Don’t worry - your healthcare team will make sure you know these details before you leave the hospital! Read more here about radiation therapy and other people’s safety.

What are the major steps of treatment?


Step 1: Consultation

To get started, you’ll have a consultation with your radiation oncologist. This doctor is your go-to specialist for the radiation therapy experience. They’ll be with you every step of the way, so get comfortable with them and feel free to ask questions! 
At this first appointment, your radiation oncologist (and perhaps other healthcare providers on your team, like a radiation oncology nurse) will take a full assessment of your health. They’ll also review any images of your cancer (such as X-rays or ultrasounds) and perhaps run some other tests. The goal of this consultation is to come up with your unique plan for cancer treatment.

Step 2: Simulation

This next step is only necessary for some types of internal radiation therapy. The purpose of a simulation (aka SIM) appointment is to get everything prepared so your actual treatment goes smoothly. You won’t receive any actual radiation on this day. Instead, your healthcare team may take additional scans (often CT scans) to precisely locate your cancer. This will help them guide your brachytherapy implant to exactly the right place.
Your team may also want to measure you for an immobilization device. This can be a mold, cast, or belt that helps you stay in the same position for every treatment session. For high dose-rate treatments (where a powerful implant is placed and then removed multiple times), this is crucial. It ensures your implant always ends up in the ideal place—i.e. down to the millimeter—to treat your cancer and minimize side-effects. Read more here about simulation appointments.

Step 3: Treatment

As we mentioned above, there are many different types of internal radiation therapy with different courses and timelines. Your treatment may last several days or several weeks. It may involve overnight hospital stays, or you may be treated as an outpatient—i.e. visiting the hospital for a few hours at a time. 
We know the uncertainty around these issues can be difficult, but try to not to stress. The sooner you have your initial consultation, the sooner you’ll have a treatment timeline that you can plan around.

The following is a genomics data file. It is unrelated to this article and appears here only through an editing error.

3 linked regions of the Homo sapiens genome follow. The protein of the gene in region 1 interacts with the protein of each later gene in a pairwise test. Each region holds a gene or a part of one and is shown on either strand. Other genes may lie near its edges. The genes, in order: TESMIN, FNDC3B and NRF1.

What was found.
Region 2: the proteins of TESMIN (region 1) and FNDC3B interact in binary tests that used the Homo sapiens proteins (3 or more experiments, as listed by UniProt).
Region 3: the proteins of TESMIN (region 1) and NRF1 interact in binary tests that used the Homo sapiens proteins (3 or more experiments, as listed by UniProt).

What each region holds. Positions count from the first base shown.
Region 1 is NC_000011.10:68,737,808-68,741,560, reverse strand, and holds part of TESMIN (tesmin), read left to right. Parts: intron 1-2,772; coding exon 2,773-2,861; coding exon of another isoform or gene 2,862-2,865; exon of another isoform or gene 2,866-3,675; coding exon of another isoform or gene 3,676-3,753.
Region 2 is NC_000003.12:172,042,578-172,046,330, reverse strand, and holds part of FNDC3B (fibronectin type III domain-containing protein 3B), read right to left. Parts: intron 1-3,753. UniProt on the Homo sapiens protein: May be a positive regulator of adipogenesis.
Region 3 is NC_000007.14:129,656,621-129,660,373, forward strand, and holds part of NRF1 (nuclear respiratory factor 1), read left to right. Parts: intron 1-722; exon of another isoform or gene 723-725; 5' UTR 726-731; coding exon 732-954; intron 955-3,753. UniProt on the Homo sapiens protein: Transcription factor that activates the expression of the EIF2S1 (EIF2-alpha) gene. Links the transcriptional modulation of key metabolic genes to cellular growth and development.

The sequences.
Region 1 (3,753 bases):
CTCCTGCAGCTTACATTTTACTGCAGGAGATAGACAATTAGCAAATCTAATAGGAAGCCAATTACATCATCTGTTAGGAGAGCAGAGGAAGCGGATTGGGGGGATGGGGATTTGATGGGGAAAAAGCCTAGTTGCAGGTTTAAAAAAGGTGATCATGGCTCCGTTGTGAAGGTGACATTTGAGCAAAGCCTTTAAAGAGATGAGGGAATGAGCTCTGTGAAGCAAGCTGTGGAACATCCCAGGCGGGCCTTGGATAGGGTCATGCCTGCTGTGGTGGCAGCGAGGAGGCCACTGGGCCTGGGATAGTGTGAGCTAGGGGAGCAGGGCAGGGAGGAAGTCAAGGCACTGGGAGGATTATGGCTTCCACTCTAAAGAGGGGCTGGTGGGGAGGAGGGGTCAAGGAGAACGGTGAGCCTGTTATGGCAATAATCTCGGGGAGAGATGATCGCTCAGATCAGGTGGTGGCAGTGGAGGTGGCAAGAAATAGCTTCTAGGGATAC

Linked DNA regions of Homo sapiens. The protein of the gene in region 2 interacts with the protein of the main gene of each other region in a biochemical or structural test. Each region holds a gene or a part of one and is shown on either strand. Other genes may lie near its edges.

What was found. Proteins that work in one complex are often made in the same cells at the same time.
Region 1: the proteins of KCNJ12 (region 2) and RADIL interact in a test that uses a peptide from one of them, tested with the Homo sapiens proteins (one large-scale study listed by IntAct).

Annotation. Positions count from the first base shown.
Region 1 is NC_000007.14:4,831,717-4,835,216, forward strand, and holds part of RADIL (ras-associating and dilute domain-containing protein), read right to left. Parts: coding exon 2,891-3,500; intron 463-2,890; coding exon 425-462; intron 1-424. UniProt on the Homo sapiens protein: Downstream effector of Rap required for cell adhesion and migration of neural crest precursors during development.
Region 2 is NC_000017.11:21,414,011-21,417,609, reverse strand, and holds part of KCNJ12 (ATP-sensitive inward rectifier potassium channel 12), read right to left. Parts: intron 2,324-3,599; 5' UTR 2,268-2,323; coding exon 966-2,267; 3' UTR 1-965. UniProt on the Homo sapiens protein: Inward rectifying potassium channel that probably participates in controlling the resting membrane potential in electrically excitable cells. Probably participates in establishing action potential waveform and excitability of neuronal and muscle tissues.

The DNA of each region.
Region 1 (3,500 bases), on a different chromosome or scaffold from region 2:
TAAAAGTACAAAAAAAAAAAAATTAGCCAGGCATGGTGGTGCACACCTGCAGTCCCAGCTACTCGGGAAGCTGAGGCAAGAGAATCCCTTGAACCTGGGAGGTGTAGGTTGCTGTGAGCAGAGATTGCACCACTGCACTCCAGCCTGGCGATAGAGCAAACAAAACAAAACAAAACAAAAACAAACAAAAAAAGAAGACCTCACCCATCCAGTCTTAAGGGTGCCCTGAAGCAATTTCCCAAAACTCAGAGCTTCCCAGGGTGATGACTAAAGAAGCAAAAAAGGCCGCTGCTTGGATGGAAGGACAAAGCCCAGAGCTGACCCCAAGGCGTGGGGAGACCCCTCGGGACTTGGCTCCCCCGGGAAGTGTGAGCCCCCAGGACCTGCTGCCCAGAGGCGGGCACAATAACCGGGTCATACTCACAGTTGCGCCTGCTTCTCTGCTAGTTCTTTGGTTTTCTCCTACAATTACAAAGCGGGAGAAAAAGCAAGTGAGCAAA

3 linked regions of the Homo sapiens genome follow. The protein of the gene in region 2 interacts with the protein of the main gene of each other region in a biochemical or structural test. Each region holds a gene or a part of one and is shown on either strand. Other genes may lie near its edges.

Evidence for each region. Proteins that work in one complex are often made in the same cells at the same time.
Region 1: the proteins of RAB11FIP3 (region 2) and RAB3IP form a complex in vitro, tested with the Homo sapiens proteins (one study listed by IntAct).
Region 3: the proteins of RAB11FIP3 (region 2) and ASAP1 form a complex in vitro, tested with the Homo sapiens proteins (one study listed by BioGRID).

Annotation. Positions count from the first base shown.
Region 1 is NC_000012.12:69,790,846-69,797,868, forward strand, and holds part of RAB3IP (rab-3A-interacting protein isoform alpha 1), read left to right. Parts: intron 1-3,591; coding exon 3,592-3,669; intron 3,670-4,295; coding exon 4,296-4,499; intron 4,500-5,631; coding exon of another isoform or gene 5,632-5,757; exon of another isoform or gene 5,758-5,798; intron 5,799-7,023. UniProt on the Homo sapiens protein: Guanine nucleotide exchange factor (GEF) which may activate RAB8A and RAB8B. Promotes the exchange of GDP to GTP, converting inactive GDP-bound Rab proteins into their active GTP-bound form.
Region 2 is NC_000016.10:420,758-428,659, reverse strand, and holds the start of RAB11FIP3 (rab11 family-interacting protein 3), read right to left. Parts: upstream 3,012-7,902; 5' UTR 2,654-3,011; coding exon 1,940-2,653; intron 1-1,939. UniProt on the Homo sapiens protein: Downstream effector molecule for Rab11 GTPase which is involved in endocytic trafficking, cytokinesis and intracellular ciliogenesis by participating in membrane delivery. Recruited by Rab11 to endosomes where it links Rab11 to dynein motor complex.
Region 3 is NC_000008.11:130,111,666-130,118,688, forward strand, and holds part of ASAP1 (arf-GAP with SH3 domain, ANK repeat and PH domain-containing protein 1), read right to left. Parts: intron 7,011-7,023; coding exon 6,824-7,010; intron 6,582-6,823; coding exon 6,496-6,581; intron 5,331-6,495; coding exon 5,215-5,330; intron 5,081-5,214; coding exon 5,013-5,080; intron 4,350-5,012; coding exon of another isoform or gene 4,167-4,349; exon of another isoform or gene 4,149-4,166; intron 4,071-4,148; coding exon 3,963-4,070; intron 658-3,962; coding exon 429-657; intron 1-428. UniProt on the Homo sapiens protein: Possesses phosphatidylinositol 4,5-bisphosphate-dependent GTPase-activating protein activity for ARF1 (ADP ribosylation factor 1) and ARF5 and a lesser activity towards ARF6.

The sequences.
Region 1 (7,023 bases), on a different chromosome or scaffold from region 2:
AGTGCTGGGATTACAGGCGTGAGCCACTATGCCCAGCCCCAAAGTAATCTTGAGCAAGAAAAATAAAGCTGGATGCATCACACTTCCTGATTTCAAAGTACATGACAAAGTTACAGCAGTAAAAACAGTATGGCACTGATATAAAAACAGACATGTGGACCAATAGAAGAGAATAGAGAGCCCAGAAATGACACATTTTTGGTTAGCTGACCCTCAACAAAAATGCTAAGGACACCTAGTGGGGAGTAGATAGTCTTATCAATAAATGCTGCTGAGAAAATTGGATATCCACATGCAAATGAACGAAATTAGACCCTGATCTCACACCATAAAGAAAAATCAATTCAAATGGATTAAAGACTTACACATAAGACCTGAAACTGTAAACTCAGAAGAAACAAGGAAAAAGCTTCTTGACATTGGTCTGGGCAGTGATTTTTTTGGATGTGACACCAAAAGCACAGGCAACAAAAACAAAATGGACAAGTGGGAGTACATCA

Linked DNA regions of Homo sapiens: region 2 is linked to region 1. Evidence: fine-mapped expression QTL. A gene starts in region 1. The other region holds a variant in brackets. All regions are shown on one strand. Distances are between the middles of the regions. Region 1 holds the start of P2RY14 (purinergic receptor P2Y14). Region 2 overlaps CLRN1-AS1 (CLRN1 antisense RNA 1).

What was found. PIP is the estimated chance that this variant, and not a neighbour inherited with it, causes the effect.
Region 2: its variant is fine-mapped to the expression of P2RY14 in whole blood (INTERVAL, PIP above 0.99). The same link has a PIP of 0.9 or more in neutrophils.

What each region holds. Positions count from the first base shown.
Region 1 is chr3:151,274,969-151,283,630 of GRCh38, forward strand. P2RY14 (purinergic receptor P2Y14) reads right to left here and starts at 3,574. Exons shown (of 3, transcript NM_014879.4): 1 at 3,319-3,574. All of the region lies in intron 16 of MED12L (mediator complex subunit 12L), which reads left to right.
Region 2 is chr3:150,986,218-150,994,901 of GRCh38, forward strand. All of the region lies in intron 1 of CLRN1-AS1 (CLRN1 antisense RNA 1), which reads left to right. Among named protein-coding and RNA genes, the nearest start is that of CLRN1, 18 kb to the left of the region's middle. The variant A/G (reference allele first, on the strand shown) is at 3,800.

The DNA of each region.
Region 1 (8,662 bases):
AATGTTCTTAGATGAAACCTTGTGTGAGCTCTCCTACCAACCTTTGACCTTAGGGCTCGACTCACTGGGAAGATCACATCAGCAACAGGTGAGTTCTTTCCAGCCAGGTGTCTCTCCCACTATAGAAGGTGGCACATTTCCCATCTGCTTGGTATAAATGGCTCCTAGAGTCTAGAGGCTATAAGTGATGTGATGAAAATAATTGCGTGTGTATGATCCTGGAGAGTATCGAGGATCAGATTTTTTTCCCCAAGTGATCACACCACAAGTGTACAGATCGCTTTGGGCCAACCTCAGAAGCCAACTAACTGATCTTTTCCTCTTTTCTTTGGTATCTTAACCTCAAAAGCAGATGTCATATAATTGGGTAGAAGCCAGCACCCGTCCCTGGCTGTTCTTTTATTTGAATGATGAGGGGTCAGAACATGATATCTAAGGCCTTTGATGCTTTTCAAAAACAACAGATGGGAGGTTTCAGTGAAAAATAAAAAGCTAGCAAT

Side effects & self care

The most important thing you can do during internal radiation therapy is to carefully track your symptoms and report any changes to your healthcare team. If you think a symptom is too small or silly to mention, it’s not! Your doctor really does want to know everything—and even minor-seeming problems (like dry mouth) can be improved and kept from progressing to bigger problems if you speak up early. This is true whether you’re getting brachytherapy, systemic radiation therapy, or a less conventional form of internal radiation treatment. 
There will almost certainly be some side effects from your treatment. Fatigue is especially common, with over 80% of cancer patients experiencing it, so now is a great time to get prepared. Talk with friends, family members, and other caregivers about how they can help you manage fatigue and other issues. Driving, grocery shopping, scheduling, dealing with insurance companies, and countless other small tasks will be much easier with a team.
Beyond fatigue, you’ll probably notice other side effects which will depend largely on where your cancer is located. For instance, if you’re getting prostate cancer treatment, you may experience some urinary and sexual symptoms. For head and neck cancer treatment, on the other hand, you may have mouth sores and trouble eating. Just ask your healthcare team what to expect, and they’ll help you get prepared. 
Finally, you may want to explore wellness practices like yoga, meditation, and relaxation breathing techniques. Research has shown that they may be promising for your overall health outcomes. And just as important, they can help you cope with the emotional and physical stress of cancer treatment. Internal radiation therapy may be a challenging time, but even small steps like these can make your experience easier, happier, and healthier.

The content on this website is intended to provide the best possible information for you, but should not be considered—or used as a substitute for—medical advice. If you have questions about your diagnosis or treatment, please contact your health care provider(s). For questions or comments about this content, please email us at